This means the bulk of that $300 million is paid for by reducing the increase in property tax revenue to primarily the large counties along the Front Range.
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Polis touted the bill as the first significant reduction in commercial property taxes in 40 years, dating back to the passage of the Gallagher amendment that voters repealed in 2020. Under the legislation, assessment rates for homeowners are projected to decrease from 6.95% to 6.765%, while commercial property tax assessment rates would dip from 29% to 27.9%. Property taxes are calculated by multiplying the property’s value by the assessment rate.
A second part of the legislation will continue to allow homeowners to defer up to 4% of property tax increases. A third part will temporarily reduce taxable value by $30,000 for commercial properties and $15,000 for residential properties.
“This is a way to target relief,” Hansen said during Monday’s news conference.
The legislation is a follow-up to a 2021 law that temporarily changed the language around residential and commercial property taxes and which launched the deferral program.
But it also satisfied another goal – an end-run around a ballot measure that critics said would have had a disastrous effect on local government revenues.
That’s also partly the goal of the legislation announced Monday.
The ballot measure, Initiative #75, would limit annual growth in assessed property values for all real and personal property to inflation or 3%, whichever is lower. According to its fiscal analysis, the measure would decrease property tax revenue to local governments statewide by up to an estimated $1.3 billion in budget year 2023-24.
One of the big questions that remains is whether the ballot measure – Larson and Rep. Alex Valdez, D-Denver, are the proponents – will go forward.
Larson had hoped for a middle ground in negotiations with Polis and the sponsors of the property tax bill, but indicated negotiations broke down at the 11th hour.
Both the proponents of the new bill and Colorado Concern, a major backer of the ballot measure, said that without action property taxes will go up. A Colorado Concern report from February estimated those hikes at 20%. The ballot measure, Colorado Concern said, “is meant to balance relief for taxpayers from skyrocketing property tax bills with the needs of local communities that depend on that revenue to fund essential services.”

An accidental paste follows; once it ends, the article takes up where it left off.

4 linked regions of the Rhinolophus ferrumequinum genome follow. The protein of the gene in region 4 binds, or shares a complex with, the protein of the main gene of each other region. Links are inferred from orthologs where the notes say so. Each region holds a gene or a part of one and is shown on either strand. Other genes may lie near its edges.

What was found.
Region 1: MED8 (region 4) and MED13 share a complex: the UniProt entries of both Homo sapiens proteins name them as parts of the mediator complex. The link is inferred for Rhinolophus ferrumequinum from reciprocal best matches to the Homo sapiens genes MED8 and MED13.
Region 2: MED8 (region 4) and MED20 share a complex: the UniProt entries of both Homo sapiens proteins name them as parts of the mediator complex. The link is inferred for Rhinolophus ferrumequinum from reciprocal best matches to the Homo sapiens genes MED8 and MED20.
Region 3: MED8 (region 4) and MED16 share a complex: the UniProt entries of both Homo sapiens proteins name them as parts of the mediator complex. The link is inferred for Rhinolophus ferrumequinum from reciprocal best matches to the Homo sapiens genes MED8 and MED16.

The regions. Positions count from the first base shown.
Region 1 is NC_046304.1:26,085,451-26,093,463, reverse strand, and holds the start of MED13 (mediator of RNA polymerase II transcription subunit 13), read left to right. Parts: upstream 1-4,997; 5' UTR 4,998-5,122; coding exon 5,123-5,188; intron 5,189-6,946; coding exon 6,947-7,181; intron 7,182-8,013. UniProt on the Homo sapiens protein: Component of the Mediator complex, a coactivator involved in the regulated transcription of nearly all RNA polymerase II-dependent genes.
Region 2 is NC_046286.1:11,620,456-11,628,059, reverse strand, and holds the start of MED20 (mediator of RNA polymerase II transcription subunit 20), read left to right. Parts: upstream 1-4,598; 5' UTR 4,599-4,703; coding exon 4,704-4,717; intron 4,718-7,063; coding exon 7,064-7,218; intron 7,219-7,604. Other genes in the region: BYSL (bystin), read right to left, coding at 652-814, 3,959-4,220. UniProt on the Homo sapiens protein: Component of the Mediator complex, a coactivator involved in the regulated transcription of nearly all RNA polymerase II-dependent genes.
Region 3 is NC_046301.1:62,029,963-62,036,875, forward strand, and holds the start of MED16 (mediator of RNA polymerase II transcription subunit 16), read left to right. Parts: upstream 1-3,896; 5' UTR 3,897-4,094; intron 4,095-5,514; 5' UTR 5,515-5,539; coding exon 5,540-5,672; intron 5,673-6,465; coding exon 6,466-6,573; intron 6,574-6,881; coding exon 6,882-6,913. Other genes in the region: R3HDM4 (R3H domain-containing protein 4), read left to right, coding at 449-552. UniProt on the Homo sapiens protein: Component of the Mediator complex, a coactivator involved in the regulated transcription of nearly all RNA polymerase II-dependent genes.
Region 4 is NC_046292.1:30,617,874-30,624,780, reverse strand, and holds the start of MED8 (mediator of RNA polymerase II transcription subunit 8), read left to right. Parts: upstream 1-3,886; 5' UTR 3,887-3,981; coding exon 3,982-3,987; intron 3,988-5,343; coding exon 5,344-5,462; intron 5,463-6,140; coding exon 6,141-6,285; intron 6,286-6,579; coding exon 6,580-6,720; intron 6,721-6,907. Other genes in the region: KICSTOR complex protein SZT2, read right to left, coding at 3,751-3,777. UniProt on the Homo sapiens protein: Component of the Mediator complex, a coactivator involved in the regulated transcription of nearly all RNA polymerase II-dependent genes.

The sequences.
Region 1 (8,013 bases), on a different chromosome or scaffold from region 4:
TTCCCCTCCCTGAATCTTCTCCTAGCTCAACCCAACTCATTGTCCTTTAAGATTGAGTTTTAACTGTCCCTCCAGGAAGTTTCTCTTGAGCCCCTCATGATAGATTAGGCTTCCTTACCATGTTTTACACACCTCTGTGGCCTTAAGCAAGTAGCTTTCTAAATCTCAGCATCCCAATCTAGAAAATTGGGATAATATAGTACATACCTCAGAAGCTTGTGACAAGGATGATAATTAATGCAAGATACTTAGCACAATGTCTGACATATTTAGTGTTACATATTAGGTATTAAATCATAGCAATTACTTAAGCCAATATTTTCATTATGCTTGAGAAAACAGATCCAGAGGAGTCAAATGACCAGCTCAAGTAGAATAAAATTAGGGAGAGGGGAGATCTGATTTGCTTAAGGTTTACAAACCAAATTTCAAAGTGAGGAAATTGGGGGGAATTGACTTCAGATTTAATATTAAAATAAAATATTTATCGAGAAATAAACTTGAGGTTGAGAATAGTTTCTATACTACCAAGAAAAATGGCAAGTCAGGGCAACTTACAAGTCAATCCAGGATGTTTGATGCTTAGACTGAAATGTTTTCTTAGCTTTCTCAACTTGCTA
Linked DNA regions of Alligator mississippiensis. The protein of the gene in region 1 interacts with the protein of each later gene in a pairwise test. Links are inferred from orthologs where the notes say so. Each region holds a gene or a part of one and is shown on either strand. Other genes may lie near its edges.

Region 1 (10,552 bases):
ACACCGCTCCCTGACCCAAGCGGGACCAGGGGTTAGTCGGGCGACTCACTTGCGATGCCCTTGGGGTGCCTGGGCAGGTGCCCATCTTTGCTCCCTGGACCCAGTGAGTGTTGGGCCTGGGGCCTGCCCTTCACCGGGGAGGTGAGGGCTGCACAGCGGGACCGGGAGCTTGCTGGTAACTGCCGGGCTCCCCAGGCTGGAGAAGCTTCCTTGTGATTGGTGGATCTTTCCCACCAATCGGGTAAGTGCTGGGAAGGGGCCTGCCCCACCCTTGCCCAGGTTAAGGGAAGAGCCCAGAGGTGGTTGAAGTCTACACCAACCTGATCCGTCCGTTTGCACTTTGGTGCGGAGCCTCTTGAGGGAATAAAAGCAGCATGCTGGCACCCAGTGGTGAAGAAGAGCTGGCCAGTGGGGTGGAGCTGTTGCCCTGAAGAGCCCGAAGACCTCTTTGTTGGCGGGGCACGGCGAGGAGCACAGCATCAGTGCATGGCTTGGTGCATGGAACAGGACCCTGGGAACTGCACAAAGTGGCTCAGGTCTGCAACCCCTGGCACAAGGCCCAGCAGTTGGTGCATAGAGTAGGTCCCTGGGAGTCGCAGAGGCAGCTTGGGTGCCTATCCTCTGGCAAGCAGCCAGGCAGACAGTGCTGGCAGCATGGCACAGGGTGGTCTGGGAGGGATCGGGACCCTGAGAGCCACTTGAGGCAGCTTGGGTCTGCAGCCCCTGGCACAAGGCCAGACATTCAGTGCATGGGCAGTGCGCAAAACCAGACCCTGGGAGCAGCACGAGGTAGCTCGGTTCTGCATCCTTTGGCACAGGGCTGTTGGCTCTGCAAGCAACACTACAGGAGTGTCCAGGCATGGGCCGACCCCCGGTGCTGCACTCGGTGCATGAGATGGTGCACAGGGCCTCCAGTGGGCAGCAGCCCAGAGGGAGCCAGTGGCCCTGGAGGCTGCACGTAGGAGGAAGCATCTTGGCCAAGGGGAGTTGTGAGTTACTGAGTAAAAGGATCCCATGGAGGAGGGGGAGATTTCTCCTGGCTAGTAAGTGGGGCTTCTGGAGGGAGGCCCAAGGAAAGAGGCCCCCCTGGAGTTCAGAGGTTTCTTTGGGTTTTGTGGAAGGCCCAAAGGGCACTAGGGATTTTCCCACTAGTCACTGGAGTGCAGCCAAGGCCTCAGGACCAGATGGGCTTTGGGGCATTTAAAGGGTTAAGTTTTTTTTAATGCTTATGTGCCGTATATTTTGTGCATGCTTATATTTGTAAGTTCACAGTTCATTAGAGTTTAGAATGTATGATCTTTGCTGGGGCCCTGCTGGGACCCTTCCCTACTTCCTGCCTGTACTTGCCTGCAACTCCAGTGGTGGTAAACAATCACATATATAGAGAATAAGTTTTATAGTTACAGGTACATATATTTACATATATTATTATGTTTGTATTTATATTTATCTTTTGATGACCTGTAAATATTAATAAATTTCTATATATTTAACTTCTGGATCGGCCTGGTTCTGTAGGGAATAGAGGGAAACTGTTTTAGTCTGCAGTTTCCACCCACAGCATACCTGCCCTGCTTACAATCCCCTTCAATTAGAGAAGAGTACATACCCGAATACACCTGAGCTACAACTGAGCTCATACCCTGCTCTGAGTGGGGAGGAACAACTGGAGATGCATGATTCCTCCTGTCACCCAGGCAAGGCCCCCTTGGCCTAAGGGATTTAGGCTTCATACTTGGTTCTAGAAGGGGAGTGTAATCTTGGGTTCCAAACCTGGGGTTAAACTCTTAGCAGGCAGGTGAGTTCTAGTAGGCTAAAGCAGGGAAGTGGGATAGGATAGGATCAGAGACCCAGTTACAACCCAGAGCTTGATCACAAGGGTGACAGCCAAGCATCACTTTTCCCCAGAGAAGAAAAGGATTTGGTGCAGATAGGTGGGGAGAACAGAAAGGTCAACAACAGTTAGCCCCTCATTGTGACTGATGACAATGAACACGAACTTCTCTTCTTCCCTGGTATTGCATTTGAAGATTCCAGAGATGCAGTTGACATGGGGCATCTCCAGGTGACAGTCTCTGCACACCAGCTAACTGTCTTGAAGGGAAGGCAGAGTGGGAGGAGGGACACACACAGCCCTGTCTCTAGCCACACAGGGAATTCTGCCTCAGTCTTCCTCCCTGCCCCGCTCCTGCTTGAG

“By limiting value increases to 3% annually, communities’ tax bases that fund school districts, fire districts, and counties can continue to grow, ensuring long-term viability, and homeowners and businesses are given certainty and protection from unprecedented swings in the marketplace,” the group said in February.
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In response to the property tax bill, Mike Kopp, president & CEO of Colorado Concern, said he ultimately hopes the legislature will confront the property tax challenge and there won’t be a need for the ballot measure.
“We commend the governor and legislators who announced some great steps in the right direction today regarding property tax assessment reforms and reductions in residential and business tax bills,” Kopp said. “While we are eager to get into the details of the proposals, it’s clear that a tremendous stride was taken today.”
Larson believes there’s a chance the ballot measure would continue.
He said the deal that was negotiated was supposed to deliver $700 million in relief to taxpayers. Under that deal, half of the projected $1.3 billion in additional revenue from property taxes increases would go to local governments, the other half to homeowners and commercial building owners. There was also a discussion of a change in assessment rates, Larson said. The last part of the deal involved working in earnest to find a longer-term solution, Larson said.
But the bill, as unveiled, takes money from the TABOR surplus and pays back counties for their revenue losses, Larson noted.
He also called the proposed relief insufficient: “It’s not meaningful relief to someone who’s seeing their property taxes increase by $1,000 in a home they’ve owned for 50 years.”